One bone of contention occurred in 1907 when the power company prematurely released too much water, which cut short the amount available for Nevada farmers. The federal government eventually gained control over the operation of the dam through the 1915 decree, but it was forced to maintain the Floriston rates, which granted the power company minimum in-stream flows in order to generate electricity at several power houses along the river’s reach. Today, the Tahoe Dam and the entire Newlands Project is maintained and operated by the Truckee-Carson Irrigation District. The TCID was formed in 1918 for the purpose of representing the farmers and water right holders within the boundaries of the Newlands Project.
The Newlands diversion and irrigation project has been serving Western Nevada for more than 100 years, but the engineers who planned it miscalculated and overestimated the reliability of the Truckee River water supply. Angry farmers who had been lured to the project rebelled over water shortages during the growing season. The Paiute Indian Tribe at Pyramid Lake below the Derby Dam was severely affected by the interbasin water transfer. To address concerns by the Paiute Tribe, a U.S. government treaty promised it enough water to maintain their historic fishery at the mouth of the river. Despite these assurances, the Derby Dam cut water flow into Pyramid Lake by half.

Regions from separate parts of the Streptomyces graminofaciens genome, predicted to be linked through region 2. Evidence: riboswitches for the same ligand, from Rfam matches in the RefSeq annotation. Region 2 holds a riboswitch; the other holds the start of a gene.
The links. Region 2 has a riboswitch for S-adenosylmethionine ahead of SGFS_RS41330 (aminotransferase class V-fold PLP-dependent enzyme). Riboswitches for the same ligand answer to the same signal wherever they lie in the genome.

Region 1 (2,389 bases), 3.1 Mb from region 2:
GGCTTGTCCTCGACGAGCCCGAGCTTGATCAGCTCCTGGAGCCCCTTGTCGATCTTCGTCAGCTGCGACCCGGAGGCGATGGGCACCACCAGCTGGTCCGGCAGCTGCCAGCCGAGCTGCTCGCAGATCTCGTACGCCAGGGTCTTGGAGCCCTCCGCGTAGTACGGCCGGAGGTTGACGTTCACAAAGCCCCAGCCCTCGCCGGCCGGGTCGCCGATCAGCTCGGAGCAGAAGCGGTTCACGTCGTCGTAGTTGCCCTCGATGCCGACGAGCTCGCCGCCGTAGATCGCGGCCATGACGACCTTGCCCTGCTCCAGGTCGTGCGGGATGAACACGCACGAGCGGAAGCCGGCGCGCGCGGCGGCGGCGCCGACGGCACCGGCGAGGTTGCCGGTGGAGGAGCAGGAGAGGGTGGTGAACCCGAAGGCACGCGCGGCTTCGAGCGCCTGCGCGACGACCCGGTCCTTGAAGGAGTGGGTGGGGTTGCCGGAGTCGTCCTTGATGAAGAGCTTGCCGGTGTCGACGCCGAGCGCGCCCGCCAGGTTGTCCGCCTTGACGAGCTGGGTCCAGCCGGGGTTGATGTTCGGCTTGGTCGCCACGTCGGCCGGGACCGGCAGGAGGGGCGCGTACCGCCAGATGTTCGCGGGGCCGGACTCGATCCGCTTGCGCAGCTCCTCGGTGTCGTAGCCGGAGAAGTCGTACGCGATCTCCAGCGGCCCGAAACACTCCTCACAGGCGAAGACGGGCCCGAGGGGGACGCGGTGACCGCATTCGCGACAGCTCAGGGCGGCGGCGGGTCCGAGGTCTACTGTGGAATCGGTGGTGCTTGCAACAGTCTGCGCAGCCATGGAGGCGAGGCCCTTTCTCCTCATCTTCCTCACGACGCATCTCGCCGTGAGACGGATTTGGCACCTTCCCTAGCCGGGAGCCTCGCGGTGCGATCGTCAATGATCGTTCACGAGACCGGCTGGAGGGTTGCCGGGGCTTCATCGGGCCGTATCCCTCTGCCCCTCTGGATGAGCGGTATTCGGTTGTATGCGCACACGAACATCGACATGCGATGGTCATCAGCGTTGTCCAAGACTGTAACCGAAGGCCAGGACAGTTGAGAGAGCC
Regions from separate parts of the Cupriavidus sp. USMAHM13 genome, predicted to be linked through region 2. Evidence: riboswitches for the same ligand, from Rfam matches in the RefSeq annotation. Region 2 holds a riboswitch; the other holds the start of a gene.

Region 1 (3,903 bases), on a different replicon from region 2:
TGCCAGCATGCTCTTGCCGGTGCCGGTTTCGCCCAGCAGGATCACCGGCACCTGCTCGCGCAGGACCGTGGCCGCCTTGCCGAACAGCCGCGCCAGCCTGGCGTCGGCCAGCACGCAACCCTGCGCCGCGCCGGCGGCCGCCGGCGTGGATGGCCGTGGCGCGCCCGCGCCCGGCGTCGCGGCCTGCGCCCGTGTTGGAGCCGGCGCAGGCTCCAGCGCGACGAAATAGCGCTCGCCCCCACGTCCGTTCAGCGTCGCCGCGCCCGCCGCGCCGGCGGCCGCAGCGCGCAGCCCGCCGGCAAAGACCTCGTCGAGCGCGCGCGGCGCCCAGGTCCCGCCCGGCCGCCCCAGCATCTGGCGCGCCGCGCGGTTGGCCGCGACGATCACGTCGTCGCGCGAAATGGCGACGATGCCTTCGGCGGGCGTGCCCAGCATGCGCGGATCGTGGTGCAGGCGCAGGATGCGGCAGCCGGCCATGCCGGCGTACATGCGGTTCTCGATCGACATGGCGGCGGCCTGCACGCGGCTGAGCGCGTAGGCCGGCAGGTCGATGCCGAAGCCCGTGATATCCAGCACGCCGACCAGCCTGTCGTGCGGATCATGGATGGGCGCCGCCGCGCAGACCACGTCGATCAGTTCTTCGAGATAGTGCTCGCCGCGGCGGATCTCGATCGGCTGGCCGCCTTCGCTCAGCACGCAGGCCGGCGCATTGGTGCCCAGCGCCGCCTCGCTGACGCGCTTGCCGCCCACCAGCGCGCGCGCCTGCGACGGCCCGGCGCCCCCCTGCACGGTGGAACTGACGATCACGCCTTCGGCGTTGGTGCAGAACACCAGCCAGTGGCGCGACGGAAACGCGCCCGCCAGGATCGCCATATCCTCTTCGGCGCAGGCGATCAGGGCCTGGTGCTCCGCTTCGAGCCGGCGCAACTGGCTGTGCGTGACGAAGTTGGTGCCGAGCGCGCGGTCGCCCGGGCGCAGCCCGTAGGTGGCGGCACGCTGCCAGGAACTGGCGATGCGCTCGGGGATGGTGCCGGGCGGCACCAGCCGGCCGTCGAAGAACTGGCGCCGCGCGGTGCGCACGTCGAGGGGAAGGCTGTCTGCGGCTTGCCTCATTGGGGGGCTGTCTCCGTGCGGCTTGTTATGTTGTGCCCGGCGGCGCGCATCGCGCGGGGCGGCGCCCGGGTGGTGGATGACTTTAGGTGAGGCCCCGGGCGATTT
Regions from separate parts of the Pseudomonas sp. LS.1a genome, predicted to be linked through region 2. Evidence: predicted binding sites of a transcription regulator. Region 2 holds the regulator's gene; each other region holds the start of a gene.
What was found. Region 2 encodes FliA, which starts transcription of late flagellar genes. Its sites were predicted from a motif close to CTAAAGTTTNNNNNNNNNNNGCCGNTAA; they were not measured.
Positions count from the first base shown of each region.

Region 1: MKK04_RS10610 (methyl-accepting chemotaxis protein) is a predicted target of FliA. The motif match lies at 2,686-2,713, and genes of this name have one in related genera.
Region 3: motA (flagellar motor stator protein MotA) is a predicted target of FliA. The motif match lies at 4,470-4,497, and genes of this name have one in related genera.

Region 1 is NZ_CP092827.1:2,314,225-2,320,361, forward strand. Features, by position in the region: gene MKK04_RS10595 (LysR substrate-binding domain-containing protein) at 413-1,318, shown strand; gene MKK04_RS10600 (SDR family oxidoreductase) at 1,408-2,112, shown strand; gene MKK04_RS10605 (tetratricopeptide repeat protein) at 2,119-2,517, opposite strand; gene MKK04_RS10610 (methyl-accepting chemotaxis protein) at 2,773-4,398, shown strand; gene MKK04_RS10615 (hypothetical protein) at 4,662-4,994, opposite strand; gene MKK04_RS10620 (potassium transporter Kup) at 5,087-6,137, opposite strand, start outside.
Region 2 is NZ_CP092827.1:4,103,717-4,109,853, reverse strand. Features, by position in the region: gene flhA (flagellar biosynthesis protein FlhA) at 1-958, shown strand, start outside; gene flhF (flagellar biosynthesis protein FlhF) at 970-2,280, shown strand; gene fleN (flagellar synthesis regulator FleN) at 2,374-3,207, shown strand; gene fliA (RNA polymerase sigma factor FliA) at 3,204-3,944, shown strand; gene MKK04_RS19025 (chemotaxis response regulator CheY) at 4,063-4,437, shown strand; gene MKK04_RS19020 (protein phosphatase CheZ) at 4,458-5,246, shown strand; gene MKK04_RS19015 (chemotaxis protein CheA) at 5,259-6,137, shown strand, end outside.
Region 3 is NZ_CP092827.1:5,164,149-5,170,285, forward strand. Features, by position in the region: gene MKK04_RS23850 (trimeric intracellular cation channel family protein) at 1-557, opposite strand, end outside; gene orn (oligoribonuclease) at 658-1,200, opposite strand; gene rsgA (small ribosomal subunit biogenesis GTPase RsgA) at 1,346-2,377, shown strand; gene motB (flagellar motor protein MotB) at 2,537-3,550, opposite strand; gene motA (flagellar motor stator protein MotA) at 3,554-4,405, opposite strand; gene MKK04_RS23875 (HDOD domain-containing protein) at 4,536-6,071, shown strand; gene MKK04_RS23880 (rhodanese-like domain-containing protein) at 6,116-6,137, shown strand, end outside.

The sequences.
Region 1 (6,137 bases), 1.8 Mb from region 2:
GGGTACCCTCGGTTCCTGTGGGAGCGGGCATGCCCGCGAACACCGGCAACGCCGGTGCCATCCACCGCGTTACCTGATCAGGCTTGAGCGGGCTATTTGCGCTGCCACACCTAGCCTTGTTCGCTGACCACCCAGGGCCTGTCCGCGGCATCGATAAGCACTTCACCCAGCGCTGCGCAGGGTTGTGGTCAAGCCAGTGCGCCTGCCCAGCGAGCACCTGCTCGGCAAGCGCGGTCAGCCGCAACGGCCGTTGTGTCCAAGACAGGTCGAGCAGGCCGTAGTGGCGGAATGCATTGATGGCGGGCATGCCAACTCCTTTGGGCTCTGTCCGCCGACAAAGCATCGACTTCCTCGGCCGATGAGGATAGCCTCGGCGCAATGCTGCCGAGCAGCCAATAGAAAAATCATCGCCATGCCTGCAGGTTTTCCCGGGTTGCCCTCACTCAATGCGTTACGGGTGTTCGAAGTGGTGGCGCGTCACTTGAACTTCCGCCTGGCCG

In 1891, the lake’s surface elevation measured 3,878 mean sea level, but by 1967 the water had fallen to 3,783, a drop of more than 94 feet. Even more importantly, the water diversion has significantly reduced Pyramid Lake’s total volume resulting in increased salinity and dissolved solids. The degradation of water quality along with warmer water temperatures in the lower Truckee River due to both reduced river flows and discharges from a water treatment facility have combined to jeopardize the lake’s continued existence as a viable fishery for Lahontan cutthroat trout and the endangered cui-ui fish. To help mitigate the problem, Stampede Dam and Reservoir were built in 1970. The water stored in Stampede must be used primarily for spawning flows for the cui-ui fish species and the threatened cutthroat trout of Pyramid Lake.
It is sheer hubris to think that in our erratic Western climate, which swings between desiccating drought and heavy, wet winters, Lake Tahoe can be kept in perfect equilibrium to satisfy all users. History has proven otherwise. Long-term droughts have dropped the lake well below the natural rim, rendering the reservoir useless for extended periods of time, while powerful storms and rain-on-snow flood events have forced the release of Tahoe water and aggravated existing flood conditions. Indicative of our region’s climatic volatility, 20 major floods have occurred on the Truckee River in the last 150 years.
Tahoe historian Mark McLaughlin is a nationally published author and professional speaker. His award-winning books are available at local stores or at thestormking.com. Mark may be reached at email@example.com. Check out his blog tahoenuggets.com.